Originally posted by Nerdling
*rolls eyes*
Theres nothing wrong with the sun just as there was nothing wrong with it every other time you've called it.
Please, enough.


You know, I planned to post a relatively long statement trying to debunk your celestial conspiracies (as I always do in your threads), but I think Nerdling took the words right out of my mouth.


I apologise for preempting your cosmic bitchslap.


E_T

posted on Nov, 17 2004 @ 03:33 PM
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Originally posted by Emily_Cragg
FYI, Comet Neat was all over the news when it got here; and just like Halley's and Hale Bopp, it was photographed widely.
Actually there haven't been any really bright (or big) comet after Hale-Bob.
I think this one shows very well how bright it was, like you can see this is taken in city on winter when snowcover reflects nearly all light of streetlights back to the sky.




No wonder the sun sets early where you are--in Finland near the Arctic Circle you are.
Well, Finland lies only as north as Alaska... above 60N.

My coordinate is about 61 30' N, Northest Finland is around 70N, only few days and sun doesn't anymore rise there, in summers it's same, that time sun just stays above horizon.
I made trip to Northern Finland (Lapland) and to North Cape in August when there wasn't any night in those places. ("night" was just like cloudy day)

This shows well how "high" above horizon sun rises here on winter:


Actually from now on day is again "little more longer" because ground froze two days ago and there's now little snow.

BTW, here's what Skymap shows:
Events for keskiviikko 17 marras 2004
Time Event
08:16 Sun rises
15:17 Sun sets
Today there was some clouds so actually it started to darken about half hour before this sunset time.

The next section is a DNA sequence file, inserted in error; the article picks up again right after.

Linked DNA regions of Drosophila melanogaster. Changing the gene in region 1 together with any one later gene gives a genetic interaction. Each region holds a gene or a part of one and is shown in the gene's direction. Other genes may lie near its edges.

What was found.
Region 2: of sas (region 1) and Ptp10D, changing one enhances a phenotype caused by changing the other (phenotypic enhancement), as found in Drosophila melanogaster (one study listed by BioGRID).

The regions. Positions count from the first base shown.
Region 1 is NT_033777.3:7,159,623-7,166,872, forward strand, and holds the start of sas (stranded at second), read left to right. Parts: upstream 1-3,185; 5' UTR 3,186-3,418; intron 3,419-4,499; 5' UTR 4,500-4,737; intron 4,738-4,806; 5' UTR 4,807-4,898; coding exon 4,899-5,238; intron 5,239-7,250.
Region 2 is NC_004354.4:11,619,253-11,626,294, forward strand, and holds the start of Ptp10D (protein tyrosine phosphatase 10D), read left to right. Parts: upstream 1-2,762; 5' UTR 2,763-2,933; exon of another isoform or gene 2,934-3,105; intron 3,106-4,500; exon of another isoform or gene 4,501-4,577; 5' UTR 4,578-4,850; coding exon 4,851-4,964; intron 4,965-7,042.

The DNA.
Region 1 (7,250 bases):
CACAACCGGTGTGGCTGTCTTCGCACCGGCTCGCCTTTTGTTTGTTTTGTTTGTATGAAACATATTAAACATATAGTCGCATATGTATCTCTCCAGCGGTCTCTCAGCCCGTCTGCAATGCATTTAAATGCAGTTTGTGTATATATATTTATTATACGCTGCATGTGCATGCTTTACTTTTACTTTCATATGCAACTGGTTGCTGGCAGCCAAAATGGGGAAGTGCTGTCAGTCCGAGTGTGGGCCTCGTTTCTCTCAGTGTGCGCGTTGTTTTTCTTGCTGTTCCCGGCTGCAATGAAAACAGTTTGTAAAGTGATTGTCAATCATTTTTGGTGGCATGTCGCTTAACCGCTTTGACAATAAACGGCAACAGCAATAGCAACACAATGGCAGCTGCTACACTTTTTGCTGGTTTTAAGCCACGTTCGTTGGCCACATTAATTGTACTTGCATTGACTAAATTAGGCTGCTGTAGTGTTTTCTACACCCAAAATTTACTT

But now back to topic:
Here's great images what atmospheric refraction and distortion can do to look of sun. (distortions and sequences pages)
www.polarimage.fi...



posted on Nov, 17 2004 @ 04:55 PM
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No matter how many times I look, I just don't seem to be able to find two suns up there..............am I missing something, or should I just change my medication?



posted on Nov, 17 2004 @ 05:34 PM
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Go to www.fourmilab.ch... to get Home Planet, a nifty piece of freebie code written by John Walker, the founder of Autodesk. Not sure where he loaded his data from but the code will show you where the sun should be based on your lat/lon and will return a picture of the sky in a graphic with NSEW headings....

You can also load up the current satellite data and see when and where all those NRO birds are!!



posted on Nov, 17 2004 @ 06:02 PM
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Ok guys just do this you'll be like what the hell?

Alright take a piece of paper, draw the earth (just a circle) draw the sun in the middle (just another circle). Place a dot on the outside of the earth facing towards the sun(representing where you stand)

You know it takes 24 hours for the earth to go around in a full rotation (one day) well....as the year goes by our earth circles the sun. Keep circling your position around the sun and by the time you get to 90 degrees from where you started your position will no longer be directed towards the sun!

This means....it actually takes more than 365 days for the earth to make COMPLETE 'referenced' days facing the sun. I think this is where your sun setting too early is coming from.



posted on Nov, 17 2004 @ 06:19 PM
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Originally posted by Emily_Cragg
At the regular cam-sites I go to, I notice the sun is setting much too early nearly everywhere for this time of year--about forty-five minutes to an hour earlier than I ever remember.


I noticed that the sun is sorta setting more southwest then normal maybe about 15 degrees more SW
I also noticed that Venus is huge and low in the east morning sky around 4 am. Very bright. I think it's Venus anyhow.